Florida migrant detention center subject of federal complaint

Sixteen immigrant rights organizations filed a complaint against the facility.

August 6, 2022, 10:04 AM

A former U.S. Immigration and Customs Enforcement detainee in Florida said a group of officers threatened to take him to solitary confinement, then assaulted him, according to a federal complaint filed by several immigration groups.

The allegation is part of a 102-page complaint against the Baker County Detention Center in Macclenny by a group of 15 current and former immigration detainees who allege a "pattern of abuse."

The complaint includes allegations that the guards threatened detainees with solitary confinement and retaliated against them when they filed internal complaints. One petition signed by 130 immigrants at the facility accuses officers of putting detainees in cells without cameras so they can mistreat them.

Other allegations describe unsanitary conditions caused by inadequate clothing, underwear, bedding, and toilets. One incident described in the complaint alleges that five detainees were placed in a holding cell with "one toilet with no privacy, no sink for hand washing, no soap, no toilet paper, and no ability to social distance at the height of the COVID-19 pandemic."

In addition, the complaint alleges that one officer at Baker County Detention Center in Macclenny punched him and broke Eric Martinez's nose while he was restrained and another placed a spit guard over his face as he bled.

"I thought I was going to pass out," Martinez told ABC News.

Martinez claims before the alleged assault in January 2019, he had previously filed a grievance about officers not giving him time in the library to work on his immigration court case, his complaint said.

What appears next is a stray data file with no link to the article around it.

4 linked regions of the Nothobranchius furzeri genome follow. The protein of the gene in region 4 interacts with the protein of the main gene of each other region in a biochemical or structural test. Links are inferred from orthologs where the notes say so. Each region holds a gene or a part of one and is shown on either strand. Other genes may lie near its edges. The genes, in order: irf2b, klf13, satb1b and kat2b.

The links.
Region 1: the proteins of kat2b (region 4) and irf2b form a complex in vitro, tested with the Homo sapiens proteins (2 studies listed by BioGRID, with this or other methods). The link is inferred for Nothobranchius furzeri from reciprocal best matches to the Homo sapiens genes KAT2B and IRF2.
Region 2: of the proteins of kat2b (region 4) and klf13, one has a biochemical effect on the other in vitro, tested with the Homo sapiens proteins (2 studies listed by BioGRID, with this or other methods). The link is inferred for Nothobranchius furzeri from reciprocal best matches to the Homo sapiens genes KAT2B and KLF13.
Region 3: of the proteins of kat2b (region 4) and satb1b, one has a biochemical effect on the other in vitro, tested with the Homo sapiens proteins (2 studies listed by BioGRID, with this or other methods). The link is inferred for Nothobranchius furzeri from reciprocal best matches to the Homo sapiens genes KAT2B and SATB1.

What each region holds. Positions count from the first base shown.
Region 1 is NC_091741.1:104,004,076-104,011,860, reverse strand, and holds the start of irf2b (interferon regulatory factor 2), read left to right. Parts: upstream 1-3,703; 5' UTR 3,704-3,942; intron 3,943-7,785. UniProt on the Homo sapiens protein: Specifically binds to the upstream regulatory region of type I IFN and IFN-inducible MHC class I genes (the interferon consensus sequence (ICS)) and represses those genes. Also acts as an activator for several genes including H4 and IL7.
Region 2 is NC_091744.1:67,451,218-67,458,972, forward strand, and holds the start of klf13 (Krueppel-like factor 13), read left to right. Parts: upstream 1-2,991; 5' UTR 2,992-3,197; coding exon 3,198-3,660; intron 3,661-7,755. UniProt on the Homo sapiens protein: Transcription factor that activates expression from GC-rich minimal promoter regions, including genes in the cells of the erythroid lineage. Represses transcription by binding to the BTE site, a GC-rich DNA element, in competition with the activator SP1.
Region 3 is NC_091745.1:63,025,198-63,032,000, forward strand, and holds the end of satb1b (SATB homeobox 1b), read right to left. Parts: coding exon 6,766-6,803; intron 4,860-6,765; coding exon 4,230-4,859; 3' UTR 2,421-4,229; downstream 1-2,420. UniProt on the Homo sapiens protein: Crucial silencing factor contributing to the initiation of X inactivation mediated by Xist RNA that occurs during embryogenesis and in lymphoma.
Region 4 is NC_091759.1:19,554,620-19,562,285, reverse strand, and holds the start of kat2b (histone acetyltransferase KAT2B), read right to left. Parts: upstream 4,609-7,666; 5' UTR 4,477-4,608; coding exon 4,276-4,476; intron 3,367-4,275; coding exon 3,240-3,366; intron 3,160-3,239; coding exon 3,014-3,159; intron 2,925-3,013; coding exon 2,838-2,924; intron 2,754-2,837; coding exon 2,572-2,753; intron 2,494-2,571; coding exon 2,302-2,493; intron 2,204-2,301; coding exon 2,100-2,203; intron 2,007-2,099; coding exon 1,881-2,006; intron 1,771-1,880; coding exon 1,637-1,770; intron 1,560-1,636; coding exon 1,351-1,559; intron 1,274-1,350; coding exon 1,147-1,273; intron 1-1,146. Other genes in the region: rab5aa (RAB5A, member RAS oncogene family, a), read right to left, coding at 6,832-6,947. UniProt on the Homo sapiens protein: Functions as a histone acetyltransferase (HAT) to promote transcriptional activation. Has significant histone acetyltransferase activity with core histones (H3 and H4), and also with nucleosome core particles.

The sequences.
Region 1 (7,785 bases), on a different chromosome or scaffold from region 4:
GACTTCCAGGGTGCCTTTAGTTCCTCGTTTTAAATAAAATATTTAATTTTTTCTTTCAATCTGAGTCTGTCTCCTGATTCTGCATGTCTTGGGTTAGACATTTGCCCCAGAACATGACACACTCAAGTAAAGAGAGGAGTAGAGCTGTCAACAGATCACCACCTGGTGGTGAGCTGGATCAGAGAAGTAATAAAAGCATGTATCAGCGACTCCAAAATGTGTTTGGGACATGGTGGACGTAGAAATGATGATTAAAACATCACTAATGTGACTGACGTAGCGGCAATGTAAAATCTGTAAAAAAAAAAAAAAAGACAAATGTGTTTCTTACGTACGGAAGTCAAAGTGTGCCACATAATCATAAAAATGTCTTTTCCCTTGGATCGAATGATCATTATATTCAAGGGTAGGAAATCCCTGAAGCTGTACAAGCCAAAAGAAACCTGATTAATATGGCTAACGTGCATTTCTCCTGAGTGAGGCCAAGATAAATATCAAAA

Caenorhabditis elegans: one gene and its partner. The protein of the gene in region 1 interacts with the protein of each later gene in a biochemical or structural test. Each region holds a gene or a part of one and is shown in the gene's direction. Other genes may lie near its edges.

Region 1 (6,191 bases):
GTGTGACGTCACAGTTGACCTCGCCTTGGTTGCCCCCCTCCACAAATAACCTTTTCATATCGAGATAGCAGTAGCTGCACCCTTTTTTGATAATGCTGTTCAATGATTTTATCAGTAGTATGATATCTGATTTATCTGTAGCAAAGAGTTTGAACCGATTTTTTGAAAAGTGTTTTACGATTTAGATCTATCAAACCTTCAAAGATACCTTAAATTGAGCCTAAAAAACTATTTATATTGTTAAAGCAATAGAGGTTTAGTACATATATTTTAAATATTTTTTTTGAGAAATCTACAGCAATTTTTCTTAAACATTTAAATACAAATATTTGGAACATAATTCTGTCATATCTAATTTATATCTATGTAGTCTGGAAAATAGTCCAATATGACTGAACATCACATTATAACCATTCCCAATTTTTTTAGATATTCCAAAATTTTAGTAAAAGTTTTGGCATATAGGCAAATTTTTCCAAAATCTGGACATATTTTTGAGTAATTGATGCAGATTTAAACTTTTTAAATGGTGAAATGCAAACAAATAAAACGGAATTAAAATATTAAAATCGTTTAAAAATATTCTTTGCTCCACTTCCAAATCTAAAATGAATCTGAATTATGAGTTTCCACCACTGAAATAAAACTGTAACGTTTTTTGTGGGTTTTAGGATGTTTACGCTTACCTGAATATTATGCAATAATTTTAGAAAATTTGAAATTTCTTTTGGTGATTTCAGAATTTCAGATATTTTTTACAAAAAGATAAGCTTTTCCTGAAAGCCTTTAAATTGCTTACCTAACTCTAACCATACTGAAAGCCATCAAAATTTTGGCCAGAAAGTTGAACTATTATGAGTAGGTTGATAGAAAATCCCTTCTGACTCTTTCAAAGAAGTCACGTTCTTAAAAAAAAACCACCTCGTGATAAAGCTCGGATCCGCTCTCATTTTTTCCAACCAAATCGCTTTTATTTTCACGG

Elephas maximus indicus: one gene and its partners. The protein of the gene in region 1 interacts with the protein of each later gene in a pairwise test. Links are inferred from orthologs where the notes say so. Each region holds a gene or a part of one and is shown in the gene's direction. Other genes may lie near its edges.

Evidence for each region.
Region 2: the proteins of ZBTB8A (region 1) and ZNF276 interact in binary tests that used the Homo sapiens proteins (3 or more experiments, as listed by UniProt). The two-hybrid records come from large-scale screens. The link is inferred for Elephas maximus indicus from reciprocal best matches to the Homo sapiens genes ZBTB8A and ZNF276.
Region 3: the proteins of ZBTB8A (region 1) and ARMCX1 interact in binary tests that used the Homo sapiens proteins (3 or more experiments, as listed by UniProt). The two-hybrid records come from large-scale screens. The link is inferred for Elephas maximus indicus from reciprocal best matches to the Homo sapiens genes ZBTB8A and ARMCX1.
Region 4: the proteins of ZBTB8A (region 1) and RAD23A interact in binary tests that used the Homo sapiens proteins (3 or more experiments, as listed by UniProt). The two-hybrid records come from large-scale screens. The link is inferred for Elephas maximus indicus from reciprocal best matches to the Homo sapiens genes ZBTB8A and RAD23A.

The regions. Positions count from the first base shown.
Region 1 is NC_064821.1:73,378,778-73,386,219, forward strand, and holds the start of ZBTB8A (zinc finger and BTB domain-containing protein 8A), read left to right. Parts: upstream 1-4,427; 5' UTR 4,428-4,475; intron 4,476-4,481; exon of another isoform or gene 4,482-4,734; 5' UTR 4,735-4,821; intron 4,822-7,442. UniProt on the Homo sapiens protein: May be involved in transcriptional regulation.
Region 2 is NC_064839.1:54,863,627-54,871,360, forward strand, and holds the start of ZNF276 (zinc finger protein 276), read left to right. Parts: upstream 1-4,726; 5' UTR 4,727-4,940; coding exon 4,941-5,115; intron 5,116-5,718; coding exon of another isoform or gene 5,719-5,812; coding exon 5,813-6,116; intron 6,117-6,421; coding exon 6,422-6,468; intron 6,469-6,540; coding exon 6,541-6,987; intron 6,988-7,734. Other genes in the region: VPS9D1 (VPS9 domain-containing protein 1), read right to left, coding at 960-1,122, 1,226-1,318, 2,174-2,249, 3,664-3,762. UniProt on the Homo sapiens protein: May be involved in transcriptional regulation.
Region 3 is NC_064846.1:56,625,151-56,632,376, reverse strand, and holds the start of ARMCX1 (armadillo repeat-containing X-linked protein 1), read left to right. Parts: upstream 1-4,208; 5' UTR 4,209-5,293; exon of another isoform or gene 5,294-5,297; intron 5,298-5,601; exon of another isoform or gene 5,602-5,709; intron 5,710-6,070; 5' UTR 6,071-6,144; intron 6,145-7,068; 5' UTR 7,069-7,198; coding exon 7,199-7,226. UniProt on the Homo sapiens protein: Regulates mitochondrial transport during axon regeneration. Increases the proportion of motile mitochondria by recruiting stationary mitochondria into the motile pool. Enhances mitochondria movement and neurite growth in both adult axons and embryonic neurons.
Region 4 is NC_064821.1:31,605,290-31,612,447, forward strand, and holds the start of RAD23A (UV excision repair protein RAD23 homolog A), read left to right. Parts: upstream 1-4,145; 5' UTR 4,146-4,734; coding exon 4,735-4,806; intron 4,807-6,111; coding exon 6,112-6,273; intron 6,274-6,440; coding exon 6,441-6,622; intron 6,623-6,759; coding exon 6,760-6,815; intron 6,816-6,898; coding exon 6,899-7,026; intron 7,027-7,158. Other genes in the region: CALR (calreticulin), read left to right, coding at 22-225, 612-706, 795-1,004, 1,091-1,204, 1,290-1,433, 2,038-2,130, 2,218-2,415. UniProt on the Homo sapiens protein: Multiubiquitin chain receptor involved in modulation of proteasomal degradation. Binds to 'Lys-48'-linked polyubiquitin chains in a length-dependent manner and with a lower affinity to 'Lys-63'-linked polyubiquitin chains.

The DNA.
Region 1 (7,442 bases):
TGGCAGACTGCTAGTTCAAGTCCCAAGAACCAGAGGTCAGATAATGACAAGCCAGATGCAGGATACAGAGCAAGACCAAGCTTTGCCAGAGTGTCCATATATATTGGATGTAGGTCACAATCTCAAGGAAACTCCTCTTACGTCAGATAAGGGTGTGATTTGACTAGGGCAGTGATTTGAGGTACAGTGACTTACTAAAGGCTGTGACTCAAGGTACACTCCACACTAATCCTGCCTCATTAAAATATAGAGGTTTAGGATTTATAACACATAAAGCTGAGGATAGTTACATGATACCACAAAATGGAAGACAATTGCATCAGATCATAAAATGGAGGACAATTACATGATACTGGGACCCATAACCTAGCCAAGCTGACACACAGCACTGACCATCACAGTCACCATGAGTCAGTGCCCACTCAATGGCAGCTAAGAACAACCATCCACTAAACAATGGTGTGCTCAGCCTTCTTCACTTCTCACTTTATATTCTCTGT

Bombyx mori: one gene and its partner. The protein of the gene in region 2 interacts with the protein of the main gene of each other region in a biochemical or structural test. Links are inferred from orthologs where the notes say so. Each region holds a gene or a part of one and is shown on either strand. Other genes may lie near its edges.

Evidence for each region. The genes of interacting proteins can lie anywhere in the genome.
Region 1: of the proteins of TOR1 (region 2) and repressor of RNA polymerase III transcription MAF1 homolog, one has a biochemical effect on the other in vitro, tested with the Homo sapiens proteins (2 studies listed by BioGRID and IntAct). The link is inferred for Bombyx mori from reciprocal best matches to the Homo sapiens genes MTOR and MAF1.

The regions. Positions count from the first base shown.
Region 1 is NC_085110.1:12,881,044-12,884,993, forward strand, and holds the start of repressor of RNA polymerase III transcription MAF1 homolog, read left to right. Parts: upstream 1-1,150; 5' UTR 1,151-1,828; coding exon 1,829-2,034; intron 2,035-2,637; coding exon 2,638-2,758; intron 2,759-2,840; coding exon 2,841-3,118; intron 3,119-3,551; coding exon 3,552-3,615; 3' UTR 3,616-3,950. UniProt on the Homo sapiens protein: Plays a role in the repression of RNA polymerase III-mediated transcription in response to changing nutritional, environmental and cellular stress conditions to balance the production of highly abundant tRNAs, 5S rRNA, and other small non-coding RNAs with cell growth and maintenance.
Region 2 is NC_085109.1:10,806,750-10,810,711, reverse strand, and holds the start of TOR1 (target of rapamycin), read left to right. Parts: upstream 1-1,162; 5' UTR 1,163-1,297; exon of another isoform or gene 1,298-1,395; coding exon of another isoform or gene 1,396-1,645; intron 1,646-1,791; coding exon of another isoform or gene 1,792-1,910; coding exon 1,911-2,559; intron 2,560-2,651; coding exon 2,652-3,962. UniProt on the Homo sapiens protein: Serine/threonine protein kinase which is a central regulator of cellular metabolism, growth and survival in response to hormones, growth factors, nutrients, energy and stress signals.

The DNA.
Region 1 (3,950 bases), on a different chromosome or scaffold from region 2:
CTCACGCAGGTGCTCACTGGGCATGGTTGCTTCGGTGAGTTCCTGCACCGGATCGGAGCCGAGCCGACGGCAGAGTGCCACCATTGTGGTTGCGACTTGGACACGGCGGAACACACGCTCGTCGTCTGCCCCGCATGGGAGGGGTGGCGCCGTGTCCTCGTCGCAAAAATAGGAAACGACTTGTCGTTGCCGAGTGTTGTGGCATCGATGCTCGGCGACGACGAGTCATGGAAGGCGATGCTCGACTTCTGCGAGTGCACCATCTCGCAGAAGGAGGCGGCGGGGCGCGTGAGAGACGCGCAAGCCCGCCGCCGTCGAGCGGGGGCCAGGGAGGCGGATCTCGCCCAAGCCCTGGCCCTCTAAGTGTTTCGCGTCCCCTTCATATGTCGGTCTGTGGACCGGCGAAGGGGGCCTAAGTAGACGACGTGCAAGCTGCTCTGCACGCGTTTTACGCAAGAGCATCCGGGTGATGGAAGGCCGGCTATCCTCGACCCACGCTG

The complaint against the detention center, which is operated by the Baker County Sheriff's Office and overseen by ICE alleges "officers rushed him and assaulted him" and one sergeant "punched him in the face with a closed fist, breaking his nose."

The guards placed Martinez in solitary confinement for several weeks, where he initiated a hunger strike to protest the conditions, the complaint alleges.

In a disciplinary report of the incident involving Martinez, Baker County Sheriff's Office accused Martinez of becoming combative with officers during a dispute over the TV volume in a dorm and of unruly behavior by detainees in the dorm. According to that report, Martinez refused to let deputies restrain him, causing him to strike a wall at one point.

FILE PHOTO: A migrant who was previously detained gets off a van coming from Waco while U.S. ICE agents wait for everyone to get down so that their handcuffs can be removed to then be escorted to Mexico, in Laredo, Texas, U.S. June 15, 2022.
FILE PHOTO: A migrant who was previously detained gets off a van coming from Waco while U.S. Immigration and Customs Enforcement (ICE) agents wait for everyone to get down so that their handcuffs can be removed to then be escorted to Mexico, in Laredo, Texas, U.S. June 15, 2022. Picture taken June 15, 2022.
Veronica Cardenas/Reuters

Baker County Undersheriff Randy Crews told ABC News the allegations against the facility are "not true" and are "distortions."

"I can emphatically say there's no inmates or detainees at our facility being treated inhumanely," he said.

Crews also said that none of the 16 organizations that filed the complaint ever spoke to his staff about the allegations when they visited the facility and that he has never been told by any inspector that detainees are being treated inhumanely.